Friday: Washington vs. Harvard; Texas Tech vs. Maryland
Seed: No. 16 Washington
The Huskies stumbled badly down the stretch after being ranked in the top five early in the season, losing seven in a row and 10 of 12 to close the regular season. But a well-timed bye week to close the Pac-12 season may have allowed them to slide into the final seed line after Florida State stubbed its toe in pursuit of the same. Seniors Nikia Williams and Kimi Pohlman are terrific hitters, and freshman Kylee Lahners looks like a star in the making, but this team will rise and fall with Kaitlin Inglesby. Bothered by an arm injury late in the season, Inglesby had a 1.19 ERA out of conference and a 3.60 ERA in conference. She's valuable as the team's best run producer at the plate, but she's invaluable as the ace in the circle. If the week of rest did her even some good, the Huskies will be a different bunch.
Strongest challenger: Texas Tech
After back-to-back appearances in regional finals in coach Shanon Hays' first two seasons on the job in Lubbock, the Red Raiders look to take the next step and reach a super regional for the first time. With that postseason experience on top of a series win at Missouri and wins against Oklahoma and Texas this season, it's a team with credentials. Washington native Cara Custer will be key in the circle. The freshman went 25-10 with a 2.36 ERA in the regular season and provided pitching stability alongside a balanced offense, but both Maryland and Washington could exploit her walk rate if she's not careful.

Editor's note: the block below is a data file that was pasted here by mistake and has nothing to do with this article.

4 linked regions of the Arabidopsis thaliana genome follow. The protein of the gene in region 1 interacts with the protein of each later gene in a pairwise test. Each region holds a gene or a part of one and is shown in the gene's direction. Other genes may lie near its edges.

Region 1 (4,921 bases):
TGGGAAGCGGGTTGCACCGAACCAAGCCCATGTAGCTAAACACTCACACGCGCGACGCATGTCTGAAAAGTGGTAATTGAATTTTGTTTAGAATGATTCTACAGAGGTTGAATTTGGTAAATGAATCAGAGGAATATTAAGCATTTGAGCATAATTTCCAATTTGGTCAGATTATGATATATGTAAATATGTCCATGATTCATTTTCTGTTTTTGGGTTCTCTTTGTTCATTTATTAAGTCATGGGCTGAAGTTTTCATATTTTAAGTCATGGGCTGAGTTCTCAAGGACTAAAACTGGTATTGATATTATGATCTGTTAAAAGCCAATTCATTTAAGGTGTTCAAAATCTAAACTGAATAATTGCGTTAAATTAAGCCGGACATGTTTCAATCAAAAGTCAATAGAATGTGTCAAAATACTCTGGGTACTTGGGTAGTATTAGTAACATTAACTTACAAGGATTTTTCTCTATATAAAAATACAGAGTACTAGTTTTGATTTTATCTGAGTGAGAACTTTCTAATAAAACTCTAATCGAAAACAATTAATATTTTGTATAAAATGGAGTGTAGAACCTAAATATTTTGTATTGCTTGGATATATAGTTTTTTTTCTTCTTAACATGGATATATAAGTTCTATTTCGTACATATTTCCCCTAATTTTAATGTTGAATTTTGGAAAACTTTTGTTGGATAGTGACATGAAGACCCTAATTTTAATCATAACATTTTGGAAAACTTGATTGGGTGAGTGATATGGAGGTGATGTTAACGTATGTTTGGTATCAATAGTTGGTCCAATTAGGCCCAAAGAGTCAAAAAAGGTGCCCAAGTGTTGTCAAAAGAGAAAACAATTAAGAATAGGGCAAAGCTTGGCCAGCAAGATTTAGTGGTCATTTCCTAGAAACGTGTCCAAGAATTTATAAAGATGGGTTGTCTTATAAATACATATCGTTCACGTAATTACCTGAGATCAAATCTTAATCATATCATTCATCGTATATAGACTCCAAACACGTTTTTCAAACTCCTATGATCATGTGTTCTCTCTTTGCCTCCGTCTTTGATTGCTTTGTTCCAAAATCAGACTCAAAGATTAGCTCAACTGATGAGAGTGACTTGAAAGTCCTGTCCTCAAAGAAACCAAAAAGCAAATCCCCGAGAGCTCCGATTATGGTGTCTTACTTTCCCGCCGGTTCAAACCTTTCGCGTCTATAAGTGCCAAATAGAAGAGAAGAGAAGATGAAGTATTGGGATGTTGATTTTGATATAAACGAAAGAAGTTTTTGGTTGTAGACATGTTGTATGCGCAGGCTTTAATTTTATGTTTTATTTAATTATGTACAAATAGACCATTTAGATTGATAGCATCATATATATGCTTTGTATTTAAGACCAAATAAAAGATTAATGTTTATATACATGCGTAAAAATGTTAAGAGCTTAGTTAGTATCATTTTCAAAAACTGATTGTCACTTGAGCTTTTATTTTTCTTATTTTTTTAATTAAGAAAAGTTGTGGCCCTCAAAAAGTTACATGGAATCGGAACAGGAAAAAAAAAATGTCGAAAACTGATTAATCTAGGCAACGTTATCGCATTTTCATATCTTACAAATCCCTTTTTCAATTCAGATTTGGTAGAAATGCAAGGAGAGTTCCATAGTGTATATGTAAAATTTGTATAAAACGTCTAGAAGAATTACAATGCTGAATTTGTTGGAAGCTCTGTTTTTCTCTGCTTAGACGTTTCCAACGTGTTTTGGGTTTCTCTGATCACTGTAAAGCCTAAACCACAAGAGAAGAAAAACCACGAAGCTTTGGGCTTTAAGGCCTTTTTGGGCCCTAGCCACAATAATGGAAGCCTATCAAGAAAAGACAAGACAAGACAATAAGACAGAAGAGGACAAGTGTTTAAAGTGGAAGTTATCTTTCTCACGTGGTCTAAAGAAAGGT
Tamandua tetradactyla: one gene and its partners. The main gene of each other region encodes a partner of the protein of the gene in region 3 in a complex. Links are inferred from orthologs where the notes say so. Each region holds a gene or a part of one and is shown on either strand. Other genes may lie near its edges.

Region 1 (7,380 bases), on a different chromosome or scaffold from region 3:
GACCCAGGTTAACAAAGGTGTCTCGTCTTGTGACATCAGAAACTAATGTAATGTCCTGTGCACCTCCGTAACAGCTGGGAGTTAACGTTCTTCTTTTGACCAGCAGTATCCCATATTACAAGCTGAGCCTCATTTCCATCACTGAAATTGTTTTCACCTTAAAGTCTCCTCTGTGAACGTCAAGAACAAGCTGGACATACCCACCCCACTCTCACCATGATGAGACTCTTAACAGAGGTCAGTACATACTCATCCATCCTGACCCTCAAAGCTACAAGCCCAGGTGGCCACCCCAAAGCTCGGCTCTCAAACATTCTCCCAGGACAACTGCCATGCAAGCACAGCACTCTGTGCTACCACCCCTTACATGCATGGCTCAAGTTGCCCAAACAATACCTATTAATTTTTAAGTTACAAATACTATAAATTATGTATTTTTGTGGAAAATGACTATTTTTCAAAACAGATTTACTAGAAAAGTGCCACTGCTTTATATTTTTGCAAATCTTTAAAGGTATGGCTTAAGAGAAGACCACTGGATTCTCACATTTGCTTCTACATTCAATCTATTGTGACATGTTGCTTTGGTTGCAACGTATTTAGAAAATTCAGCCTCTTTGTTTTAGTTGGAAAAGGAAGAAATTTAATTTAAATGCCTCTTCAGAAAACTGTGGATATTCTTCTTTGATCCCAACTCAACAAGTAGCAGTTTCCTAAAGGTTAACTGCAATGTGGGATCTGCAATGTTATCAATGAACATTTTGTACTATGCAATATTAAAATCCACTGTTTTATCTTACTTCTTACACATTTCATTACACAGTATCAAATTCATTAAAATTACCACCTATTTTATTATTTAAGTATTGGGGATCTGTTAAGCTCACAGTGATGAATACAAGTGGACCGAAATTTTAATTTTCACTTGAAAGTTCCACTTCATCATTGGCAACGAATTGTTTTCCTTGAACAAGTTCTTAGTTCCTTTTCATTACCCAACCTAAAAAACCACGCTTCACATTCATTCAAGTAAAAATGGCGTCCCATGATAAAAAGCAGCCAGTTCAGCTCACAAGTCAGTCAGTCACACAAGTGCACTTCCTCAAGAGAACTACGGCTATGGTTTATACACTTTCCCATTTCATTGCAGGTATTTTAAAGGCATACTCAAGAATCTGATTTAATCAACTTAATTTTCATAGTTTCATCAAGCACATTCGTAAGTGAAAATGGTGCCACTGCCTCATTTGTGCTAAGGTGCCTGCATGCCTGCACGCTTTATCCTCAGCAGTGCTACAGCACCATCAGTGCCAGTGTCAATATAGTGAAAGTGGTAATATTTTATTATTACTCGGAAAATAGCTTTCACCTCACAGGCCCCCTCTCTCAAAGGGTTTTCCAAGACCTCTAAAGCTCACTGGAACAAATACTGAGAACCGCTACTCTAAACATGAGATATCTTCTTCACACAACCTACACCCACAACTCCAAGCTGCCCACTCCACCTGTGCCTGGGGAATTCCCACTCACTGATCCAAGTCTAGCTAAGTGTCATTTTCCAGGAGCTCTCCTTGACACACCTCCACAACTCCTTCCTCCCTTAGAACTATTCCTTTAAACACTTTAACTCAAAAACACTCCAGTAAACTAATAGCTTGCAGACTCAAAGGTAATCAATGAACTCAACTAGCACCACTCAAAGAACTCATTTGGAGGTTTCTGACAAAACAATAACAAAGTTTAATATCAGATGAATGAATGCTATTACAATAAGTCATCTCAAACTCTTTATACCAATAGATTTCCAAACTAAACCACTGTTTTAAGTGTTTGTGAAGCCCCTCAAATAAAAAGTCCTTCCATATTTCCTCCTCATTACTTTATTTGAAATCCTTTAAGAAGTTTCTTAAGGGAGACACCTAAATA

Player to watch: Rachel Brown, Harvard. Brown split starts almost equally with Laura Ricciardone, but wins against Oregon State, San Diego State and Long Beach State, along with 232 strikeouts in 172 innings, suggest she is going to be the key if the Crimson plan on being more than opening-game fodder. Although Harvard was outscored 17-0 in regional play last season, Brown did work 6 2/3 innings of one-hit shutout relief against Texas Tech.